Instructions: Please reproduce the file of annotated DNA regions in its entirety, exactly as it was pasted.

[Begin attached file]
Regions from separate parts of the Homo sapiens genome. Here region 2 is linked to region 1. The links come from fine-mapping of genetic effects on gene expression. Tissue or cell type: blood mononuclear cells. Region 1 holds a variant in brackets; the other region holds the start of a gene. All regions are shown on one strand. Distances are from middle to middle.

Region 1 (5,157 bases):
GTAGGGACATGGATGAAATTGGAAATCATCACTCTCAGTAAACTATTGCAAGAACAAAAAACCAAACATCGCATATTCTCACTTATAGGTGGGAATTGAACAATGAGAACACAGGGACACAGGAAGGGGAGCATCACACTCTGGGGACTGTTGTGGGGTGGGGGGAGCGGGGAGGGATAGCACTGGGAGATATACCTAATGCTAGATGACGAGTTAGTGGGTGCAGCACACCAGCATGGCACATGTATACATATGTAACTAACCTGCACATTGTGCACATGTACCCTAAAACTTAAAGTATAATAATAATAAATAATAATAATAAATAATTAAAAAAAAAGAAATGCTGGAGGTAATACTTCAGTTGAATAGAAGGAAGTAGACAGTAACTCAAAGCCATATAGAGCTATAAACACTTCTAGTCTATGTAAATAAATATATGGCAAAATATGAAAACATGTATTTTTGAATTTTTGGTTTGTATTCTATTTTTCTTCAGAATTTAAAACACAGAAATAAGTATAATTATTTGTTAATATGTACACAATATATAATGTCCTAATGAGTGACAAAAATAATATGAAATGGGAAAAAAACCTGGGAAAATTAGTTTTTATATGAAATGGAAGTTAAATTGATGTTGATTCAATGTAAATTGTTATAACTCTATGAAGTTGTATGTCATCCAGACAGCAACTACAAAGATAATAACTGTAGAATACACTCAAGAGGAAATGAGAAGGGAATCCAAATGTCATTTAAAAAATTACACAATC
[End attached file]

Regions from separate parts of the Homo sapiens genome. Here region 2 is linked to region 1. The links come from fine-mapping of genetic effects on gene expression. Tissue or cell type: blood mononuclear cells. Region 1 holds a variant in brackets; the other region holds the start of a gene. All regions are shown on one strand. Distances are from middle to middle.

Region 1 (5,157 bases):
GTAGGGACATGGATGAAATTGGAAATCATCACTCTCAGTAAACTATTGCAAGAACAAAAAACCAAACATCGCATATTCTCACTTATAGGTGGGAATTGAACAATGAGAACACAGGGACACAGGAAGGGGAGCATCACACTCTGGGGACTGTTGTGGGGTGGGGGGAGCGGGGAGGGATAGCACTGGGAGATATACCTAATGCTAGATGACGAGTTAGTGGGTGCAGCACACCAGCATGGCACATGTATACATATGTAACTAACCTGCACATTGTGCACATGTACCCTAAAACTTAAAGTATAATAATAATAAATAATAATAATAAATAATTAAAAAAAAAGAAATGCTGGAGGTAATACTTCAGTTGAATAGAAGGAAGTAGACAGTAACTCAAAGCCATATAGAGCTATAAACACTTCTAGTCTATGTAAATAAATATATGGCAAAATATGAAAACATGTATTTTTGAATTTTTGGTTTGTATTCTATTTTTCTTCAGAATTTAAAACACAGAAATAAGTATAATTATTTGTTAATATGTACACAATATATAATGTCCTAATGAGTGACAAAAATAATATGAAATGGGAAAAAAACCTGGGAAAATTAGTTTTTATATGAAATGGAAGTTAAATTGATGTTGATTCAATGTAAATTGTTATAACTCTATGAAGTTGTATGTCATCCAGACAGCAACTACAAAGATAATAACTGTAGAATACACTCAAGAGGAAATGAGAAGGGAATCCAAATGTCATTTAAAAAATTACACAATC